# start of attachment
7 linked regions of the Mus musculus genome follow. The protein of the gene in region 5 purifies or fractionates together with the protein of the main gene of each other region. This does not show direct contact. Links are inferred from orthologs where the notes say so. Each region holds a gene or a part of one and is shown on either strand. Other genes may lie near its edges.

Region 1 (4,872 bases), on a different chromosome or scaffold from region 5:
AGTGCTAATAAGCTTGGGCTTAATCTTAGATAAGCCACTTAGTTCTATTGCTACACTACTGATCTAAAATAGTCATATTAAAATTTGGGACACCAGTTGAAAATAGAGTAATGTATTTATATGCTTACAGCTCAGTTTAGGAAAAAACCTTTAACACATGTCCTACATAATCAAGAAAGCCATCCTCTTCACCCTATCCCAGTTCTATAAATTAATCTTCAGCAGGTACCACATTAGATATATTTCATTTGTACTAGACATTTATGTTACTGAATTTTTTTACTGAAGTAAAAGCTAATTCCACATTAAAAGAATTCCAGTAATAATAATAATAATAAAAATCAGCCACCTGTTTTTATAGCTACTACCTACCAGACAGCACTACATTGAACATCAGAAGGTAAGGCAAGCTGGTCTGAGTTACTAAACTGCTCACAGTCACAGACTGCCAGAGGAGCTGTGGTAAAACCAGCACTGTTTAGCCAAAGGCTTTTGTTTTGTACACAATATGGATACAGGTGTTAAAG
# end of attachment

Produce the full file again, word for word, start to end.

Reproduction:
7 linked regions of the Mus musculus genome follow. The protein of the gene in region 5 purifies or fractionates together with the protein of the main gene of each other region. This does not show direct contact. Links are inferred from orthologs where the notes say so. Each region holds a gene or a part of one and is shown on either strand. Other genes may lie near its edges.

Region 1 (4,872 bases), on a different chromosome or scaffold from region 5:
AGTGCTAATAAGCTTGGGCTTAATCTTAGATAAGCCACTTAGTTCTATTGCTACACTACTGATCTAAAATAGTCATATTAAAATTTGGGACACCAGTTGAAAATAGAGTAATGTATTTATATGCTTACAGCTCAGTTTAGGAAAAAACCTTTAACACATGTCCTACATAATCAAGAAAGCCATCCTCTTCACCCTATCCCAGTTCTATAAATTAATCTTCAGCAGGTACCACATTAGATATATTTCATTTGTACTAGACATTTATGTTACTGAATTTTTTTACTGAAGTAAAAGCTAATTCCACATTAAAAGAATTCCAGTAATAATAATAATAATAAAAATCAGCCACCTGTTTTTATAGCTACTACCTACCAGACAGCACTACATTGAACATCAGAAGGTAAGGCAAGCTGGTCTGAGTTACTAAACTGCTCACAGTCACAGACTGCCAGAGGAGCTGTGGTAAAACCAGCACTGTTTAGCCAAAGGCTTTTGTTTTGTACACAATATGGATACAGGTGTTAAAG